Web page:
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We have a SQL Server which started to take backups by itself every now and then. It started for a few days ago.

When it fails an error is logged saying that source is "Microsoft SQL Server Native Client 10.0" It also says:

"SQLSTATE: 42000, Native Error: 3201 Error state: 7, Severity: 16 Error message: Cannot open backup device '{94C30FE5-1C62-45C7-8E28-4F67BCF89210}682'."

How can this happen? Can I find out what part of the code which does this?

It is not a part of any jobs or similar, the time for the backup is different from day to day, it does not try to take a backup every day but most of them. If it fails it retries a lot of times and after a veil its stops.

Edit: The first clue to find out why these backups were taken I found from Kevin3NF advise, were I could confirm that it was the SQL Server VSS Writer which were taken the backups. Then John Eisbrener commented that if it is VSS writer it is probably when one takes a backup of the entire OS. I then found that someone has had a similar problem: Why SQL Server Express 2012 take automatically backup in "Virtual Device" without virtual device configuration? We have now confirmed that it happens when our new 3rd party tool is taking a backup of the entire OS.

  • Can you please elaborate on how you are linking Source: Microsoft SQL Server Native Client 10.0 this with backups – TheGameiswar Apr 3 '17 at 11:57
  • Looks like a VDI or VSS backup from the use of a guid which means it isn't SQL Server doing it, but another application which doesn't even need to reside on the server. – Sean Gallardy Apr 3 '17 at 12:26
  • I just found that it is the VVS Writer which is logged at the application. – Erik Dahlen Apr 3 '17 at 12:28
  • I suspect you need to talk to your VMWare/Hyper-V Admin. Chances are good this is a OS-level backup which fires off the VSS Writer. I would suggest only backing up OS-level drives via your VM backup solution and then let SQL Server manage backups of the databases themselves. – John Eisbrener Apr 3 '17 at 13:23
  • After talking to my colleague it seems to be the reason. (They implemented a new way to take backups on the OS-level.) Thanks for the advice :) – Erik Dahlen Apr 3 '17 at 13:40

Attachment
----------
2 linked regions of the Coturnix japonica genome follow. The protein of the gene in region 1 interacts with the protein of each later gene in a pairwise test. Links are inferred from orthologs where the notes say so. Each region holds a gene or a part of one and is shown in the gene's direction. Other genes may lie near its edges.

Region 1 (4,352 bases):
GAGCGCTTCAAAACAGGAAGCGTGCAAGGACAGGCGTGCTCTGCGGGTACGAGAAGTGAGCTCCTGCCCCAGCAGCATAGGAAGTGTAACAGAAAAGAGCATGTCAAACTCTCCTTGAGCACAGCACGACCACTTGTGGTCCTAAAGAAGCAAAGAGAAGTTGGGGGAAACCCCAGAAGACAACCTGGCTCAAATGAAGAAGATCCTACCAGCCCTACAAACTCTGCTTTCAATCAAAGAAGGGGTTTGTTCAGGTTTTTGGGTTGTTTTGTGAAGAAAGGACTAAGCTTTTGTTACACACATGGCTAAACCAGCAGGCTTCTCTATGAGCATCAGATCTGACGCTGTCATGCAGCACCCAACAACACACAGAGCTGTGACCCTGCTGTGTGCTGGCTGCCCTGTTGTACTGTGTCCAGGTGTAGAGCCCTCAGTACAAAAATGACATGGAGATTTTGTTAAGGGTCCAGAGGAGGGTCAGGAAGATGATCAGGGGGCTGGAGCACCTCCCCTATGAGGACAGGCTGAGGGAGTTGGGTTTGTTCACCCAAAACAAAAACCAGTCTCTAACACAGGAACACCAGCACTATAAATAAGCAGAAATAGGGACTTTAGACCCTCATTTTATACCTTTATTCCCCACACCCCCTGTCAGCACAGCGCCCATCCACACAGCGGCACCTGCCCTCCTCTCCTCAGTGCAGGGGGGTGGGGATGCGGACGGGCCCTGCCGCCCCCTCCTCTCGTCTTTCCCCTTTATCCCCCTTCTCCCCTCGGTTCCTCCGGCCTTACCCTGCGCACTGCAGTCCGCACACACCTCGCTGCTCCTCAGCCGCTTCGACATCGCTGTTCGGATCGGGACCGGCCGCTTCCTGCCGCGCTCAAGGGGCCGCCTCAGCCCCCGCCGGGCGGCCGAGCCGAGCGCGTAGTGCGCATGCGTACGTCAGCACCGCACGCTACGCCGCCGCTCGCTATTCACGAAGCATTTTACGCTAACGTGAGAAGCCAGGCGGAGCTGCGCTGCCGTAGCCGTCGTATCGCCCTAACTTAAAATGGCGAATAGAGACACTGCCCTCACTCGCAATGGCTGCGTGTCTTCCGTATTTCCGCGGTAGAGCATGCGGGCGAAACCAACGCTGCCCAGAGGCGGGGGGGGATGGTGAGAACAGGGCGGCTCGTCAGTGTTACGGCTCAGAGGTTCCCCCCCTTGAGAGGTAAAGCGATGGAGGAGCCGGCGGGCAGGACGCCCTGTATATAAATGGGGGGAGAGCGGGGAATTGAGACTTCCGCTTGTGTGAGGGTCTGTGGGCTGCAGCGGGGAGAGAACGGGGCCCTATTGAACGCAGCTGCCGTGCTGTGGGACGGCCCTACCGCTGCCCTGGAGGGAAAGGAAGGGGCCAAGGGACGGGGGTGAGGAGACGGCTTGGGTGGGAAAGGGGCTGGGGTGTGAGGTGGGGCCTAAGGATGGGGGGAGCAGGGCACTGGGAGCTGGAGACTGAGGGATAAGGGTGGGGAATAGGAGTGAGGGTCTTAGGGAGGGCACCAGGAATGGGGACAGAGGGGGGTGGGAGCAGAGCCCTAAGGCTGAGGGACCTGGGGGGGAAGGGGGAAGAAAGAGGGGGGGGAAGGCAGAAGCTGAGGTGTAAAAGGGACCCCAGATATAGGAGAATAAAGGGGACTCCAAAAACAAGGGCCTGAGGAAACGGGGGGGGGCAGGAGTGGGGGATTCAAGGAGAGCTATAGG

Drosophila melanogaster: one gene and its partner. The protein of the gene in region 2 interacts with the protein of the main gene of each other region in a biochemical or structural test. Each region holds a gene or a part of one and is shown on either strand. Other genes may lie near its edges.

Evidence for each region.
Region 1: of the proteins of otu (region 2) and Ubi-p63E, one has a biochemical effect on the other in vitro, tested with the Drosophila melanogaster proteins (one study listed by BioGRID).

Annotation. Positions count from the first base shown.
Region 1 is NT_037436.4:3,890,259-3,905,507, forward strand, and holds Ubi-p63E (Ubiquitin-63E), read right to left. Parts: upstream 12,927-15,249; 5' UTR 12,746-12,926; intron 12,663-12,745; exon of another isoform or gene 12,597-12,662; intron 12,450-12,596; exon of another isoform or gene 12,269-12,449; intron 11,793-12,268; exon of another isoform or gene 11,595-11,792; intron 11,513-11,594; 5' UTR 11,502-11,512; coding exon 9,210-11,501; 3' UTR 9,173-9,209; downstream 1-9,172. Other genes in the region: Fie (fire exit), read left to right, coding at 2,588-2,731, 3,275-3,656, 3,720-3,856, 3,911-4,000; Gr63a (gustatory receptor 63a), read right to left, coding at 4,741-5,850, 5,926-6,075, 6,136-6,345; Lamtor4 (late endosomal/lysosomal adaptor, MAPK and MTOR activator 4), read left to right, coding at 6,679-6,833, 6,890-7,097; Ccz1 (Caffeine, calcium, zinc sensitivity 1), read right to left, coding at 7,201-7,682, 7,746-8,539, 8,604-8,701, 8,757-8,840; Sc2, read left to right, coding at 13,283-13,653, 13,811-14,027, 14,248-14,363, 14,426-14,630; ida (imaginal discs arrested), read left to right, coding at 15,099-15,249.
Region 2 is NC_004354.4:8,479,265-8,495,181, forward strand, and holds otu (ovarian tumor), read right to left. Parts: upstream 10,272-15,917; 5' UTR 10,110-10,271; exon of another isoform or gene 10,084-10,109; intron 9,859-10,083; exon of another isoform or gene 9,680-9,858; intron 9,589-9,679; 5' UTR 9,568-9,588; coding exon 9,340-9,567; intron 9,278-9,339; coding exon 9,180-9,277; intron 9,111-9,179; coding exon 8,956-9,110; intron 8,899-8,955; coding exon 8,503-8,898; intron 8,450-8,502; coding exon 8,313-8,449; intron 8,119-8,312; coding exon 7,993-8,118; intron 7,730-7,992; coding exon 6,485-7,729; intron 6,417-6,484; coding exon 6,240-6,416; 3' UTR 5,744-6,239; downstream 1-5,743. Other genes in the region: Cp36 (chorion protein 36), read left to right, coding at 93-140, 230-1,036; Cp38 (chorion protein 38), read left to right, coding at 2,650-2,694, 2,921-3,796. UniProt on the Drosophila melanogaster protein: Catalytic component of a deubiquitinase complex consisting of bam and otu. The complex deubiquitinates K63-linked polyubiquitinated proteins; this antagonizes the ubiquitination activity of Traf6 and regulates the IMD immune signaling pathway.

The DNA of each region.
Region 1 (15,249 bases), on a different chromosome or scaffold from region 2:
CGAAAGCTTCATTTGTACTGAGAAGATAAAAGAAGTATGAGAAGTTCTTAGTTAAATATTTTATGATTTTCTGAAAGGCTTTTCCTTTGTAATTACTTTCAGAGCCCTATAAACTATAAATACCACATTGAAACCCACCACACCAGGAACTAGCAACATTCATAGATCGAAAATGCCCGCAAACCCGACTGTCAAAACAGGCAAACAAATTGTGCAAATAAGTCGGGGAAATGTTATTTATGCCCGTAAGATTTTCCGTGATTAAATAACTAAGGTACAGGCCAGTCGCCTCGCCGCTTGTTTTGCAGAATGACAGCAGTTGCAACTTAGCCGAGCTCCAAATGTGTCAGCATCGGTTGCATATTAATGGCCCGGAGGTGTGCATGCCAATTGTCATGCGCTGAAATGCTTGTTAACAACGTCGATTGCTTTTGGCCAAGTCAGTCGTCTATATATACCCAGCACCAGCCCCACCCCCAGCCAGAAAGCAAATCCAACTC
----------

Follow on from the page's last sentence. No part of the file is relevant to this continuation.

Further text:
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Most likely it is a 3rd party backup solution such as NetBackup that your sysadmins have pointed to your instance.

Try reading the default trace to see if the application name column gives you the specifics:

-- read all available traces.
-- including current
DECLARE @current VARCHAR(500);
DECLARE @start VARCHAR(500);
DECLARE @indx INT;

SELECT @current = path
FROM sys.traces
WHERE is_default = 1;

--remove the rollover number from the filename 
--(i.e., log_157.trc becomes log.trc)
SET @current = REVERSE(@current)
SELECT @indx = PATINDEX('%\%', @current)
SET @current = REVERSE(@current)
SET @start = LEFT(@current, LEN(@current) - @indx) + '\log.trc';

-- CHANGE FILTER AS NEEDED
SELECT 
    TextData,
    ApplicationName, 
    StartTime,
    CASE EventClass
        WHEN 46 THEN 'Object:Created'
        WHEN 47 THEN 'Object:Deleted'
        WHEN 164 THEN 'Object:Altered'
        ELSE 'Other'
    END as EventClass, 
    DatabaseName, 
    ObjectName,
    ObjectType, -- https://msdn.microsoft.com/en-us/library/ms180953.aspx
    HostName, 
    LoginName
FROM
    ::fn_trace_gettable(@start, DEFAULT)
WHERE 1=1
    AND DatabaseID <> 2 --eliminate tempdb
    AND DatabaseName = 'model'--Like '%master%'
    AND Textdata like 'Backup Database%'
ORDER BY StartTime DESC
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select * from msdb.dbo.backupset - this contains user_name and machine_name fields which will help you find who or what the backup is being taken from.

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